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Natural Dyes From Plants

If you have a garden with plants or if you live in a rural area, you will probably find that there are plants that contain natural dyes. Roots, foliage, berries, flowers and nuts are a few of the plant materials that can supply natural dyes. Many colours can be obtained, blue, red, green, yellow, orange, etc., can all be found. Many dyers use chemical mordants which fix the colours, chrome, iron, copper, etc. These can be toxic. There are other mordants, not quite as good at fixing the colour, and these are salt and vinegar. Alum can be used as well as it has other uses in the home.

When gathering plants for dying blossoms should be in full bloom, berries should be ripe, roots should be dug in the autumn and nuts when ripe. Chop the plant material into small pieces. Place in an old pot and add water. Bring to a boil and simmer for a minimum of one hour, longer if you wish. You will need to soak your fabric in a mordant before you dye your material to fix your dye.

Using salt as a fixative. Common salt is a fixative for berry dyes. Mix a half of a cup of salt to eight cups of cold water. For plant dyes you use one part of vinegar to four parts of water.

After boiling your plant material and simmering for one hour or more, strain the dye water from off the plant material. Now add the appropriate fixative, add the material to be dyed, now, boil and simmer for at least one hour. Allow to cool to blood heat, squeeze out the excess dye and rinse in cold water until the water is clear. When the fabric is dry you will find that it is lighter in colour than when wet.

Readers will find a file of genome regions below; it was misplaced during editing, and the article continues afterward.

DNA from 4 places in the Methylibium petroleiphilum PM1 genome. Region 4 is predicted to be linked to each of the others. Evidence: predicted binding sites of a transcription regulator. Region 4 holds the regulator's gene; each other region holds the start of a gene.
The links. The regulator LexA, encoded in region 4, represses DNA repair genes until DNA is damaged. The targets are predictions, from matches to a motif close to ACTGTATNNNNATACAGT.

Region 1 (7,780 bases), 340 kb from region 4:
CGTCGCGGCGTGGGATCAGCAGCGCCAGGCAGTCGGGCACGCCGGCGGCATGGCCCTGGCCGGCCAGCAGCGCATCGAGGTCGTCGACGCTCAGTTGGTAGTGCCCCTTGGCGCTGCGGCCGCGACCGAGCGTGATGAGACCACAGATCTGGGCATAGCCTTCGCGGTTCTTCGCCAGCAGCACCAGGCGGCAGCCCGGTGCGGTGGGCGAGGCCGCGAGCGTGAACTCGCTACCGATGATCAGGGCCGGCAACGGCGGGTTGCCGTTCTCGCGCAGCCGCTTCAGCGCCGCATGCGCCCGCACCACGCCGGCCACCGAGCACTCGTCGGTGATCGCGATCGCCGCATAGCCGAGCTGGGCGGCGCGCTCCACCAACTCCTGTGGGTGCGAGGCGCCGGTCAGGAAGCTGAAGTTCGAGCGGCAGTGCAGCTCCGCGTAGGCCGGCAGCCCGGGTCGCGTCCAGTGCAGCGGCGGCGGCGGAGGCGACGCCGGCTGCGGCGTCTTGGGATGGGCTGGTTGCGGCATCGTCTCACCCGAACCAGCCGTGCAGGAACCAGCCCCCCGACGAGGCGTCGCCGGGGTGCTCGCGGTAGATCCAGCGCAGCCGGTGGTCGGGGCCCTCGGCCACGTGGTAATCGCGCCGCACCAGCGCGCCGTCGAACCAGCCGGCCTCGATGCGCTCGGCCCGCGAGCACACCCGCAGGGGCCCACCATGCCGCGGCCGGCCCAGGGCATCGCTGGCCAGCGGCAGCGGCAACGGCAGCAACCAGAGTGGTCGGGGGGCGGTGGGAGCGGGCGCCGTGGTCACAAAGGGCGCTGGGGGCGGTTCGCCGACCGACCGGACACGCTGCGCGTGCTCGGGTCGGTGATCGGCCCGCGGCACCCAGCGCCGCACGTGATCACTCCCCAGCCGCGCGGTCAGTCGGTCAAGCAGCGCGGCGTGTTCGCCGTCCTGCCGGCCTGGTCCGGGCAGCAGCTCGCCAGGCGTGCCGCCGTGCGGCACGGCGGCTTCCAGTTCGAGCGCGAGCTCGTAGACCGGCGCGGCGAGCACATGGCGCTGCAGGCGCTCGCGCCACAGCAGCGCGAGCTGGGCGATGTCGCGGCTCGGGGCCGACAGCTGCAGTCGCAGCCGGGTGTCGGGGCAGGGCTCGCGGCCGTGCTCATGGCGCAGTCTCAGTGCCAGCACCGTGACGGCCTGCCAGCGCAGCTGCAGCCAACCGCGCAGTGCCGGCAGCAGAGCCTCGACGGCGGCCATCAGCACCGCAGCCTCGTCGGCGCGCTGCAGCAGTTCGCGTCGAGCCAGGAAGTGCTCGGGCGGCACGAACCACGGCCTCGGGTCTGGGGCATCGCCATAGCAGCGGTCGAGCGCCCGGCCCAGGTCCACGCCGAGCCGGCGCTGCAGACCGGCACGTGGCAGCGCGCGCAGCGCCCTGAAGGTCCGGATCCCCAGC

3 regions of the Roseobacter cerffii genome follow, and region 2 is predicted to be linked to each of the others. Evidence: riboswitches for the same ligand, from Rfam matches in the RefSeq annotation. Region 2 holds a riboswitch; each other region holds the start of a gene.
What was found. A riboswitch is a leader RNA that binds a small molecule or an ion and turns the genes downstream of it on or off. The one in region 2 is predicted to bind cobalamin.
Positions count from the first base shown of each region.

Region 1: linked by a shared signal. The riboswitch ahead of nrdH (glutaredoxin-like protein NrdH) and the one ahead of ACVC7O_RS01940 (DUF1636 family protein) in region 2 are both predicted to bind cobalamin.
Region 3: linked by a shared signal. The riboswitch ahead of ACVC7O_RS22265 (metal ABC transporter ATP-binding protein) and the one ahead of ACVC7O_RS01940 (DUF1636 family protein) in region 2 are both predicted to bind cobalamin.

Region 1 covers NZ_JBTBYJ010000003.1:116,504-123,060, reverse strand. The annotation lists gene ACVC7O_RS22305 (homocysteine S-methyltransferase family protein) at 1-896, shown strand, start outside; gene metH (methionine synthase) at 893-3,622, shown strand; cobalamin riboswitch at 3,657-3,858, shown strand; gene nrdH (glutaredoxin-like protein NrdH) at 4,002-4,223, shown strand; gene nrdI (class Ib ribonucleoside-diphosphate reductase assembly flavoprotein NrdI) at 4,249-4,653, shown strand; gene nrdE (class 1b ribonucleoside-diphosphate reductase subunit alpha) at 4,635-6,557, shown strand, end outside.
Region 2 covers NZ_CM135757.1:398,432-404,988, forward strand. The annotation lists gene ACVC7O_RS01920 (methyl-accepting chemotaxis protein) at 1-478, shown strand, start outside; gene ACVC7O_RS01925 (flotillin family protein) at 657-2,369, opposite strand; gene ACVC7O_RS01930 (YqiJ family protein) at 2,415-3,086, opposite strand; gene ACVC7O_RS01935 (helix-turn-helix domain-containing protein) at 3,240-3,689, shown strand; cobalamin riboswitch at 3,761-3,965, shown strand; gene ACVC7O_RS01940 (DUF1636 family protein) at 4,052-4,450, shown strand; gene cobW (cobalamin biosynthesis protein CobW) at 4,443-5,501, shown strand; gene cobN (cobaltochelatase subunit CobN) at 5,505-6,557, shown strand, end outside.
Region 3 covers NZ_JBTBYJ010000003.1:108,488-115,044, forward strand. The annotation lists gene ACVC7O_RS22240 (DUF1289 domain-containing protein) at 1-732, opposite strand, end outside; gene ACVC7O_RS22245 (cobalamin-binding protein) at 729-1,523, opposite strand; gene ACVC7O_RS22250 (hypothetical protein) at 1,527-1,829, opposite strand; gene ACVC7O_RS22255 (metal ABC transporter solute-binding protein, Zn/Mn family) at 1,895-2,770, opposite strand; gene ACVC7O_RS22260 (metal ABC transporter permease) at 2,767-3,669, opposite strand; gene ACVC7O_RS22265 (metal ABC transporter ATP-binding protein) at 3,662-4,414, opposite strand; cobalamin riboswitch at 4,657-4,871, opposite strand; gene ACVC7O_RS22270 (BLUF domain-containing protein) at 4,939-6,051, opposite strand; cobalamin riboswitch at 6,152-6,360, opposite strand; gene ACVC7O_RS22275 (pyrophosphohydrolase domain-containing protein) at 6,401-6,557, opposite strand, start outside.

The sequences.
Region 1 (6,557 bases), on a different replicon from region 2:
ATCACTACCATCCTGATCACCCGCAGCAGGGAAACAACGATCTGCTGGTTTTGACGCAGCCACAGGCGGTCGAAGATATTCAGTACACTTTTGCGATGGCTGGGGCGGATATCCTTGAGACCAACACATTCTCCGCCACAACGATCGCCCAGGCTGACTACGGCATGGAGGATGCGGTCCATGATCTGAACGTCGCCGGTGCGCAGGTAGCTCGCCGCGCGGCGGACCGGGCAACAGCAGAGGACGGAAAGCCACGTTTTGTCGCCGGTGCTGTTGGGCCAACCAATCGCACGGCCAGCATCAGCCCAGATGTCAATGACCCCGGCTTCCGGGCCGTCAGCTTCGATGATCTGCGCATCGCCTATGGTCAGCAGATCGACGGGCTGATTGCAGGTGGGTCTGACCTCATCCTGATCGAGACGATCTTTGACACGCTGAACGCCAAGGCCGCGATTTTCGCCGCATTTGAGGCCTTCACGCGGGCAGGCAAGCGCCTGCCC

When you have to wash these dyed fabrics they should be laundered in cold water and seperate from other fabrics. Silk, cotton, wool and muslin are the best materials to dye by this method, and the lighter the colour the better it will dye. Wear rubber gloves when dying or the dye will dye your hands.

Try to obtain any of the following plant materials to dye.

  • Alder bark dyes orange
  • Onion skin – orange
  • Turmeric – will give orange or red if dipped in lye
  • Oak bark will give tan or oak colour
  • Dandelion roots – brown
  • Tea bags – light brown or tan
  • Boiled acorns – brown
  • Strawberries will give pink
  • Red cabbage will give blue or purple
  • Elderberries – Lavender or red
  • Blackberries – Strong purple
  • Sycamore bark – red
  • St. John’s bark (whole plant) – red when soaked in alcohol
  • Oak galls will give a black dye
  • Basil a purplish gray
  • Spinach leaves green
  • Sorrel roots – dark green
  • Foxglove flowers – apple green
  • Grass – Yellow green
  • Nettle – green
  • Red Onion skin – a medium green, lighter than forest green
  • Peppermint – khaki green
  • Balm blossom – rose pink
  • Bay leaves – yellow
  • Red Clover – Whole blossom, leaves and stem – yellow. With alum mordant – gold

I do hope that you will experiment with dying and try other plants I have not included here. I would like to hear of your experiments.

3 comments to Natural Dyes From Plants

  • half

    The type of pot you use can change the colours too, copper and iron pots can change the colours a lot, you can add nails or a bit of copper pipe for the same results. Different mordants are needed for animal fibers(sheep) and plant fibers(cotton). Stale urine is a good mordant for animal fibers.

  • Kenneth Eames

    Thank you half for your information. I know that dyes do not always dye exactly the same colour when useing different pots. What you have written has now explained why. I knew urine was used in dyeing but did not know that it was good for animal fibres. Thank you for the additional information. When I start dyeing again I will try these things. Kenneth Eames.

  • northern raider

    What a wonderfully informative article, thanks for sharing.
    NR

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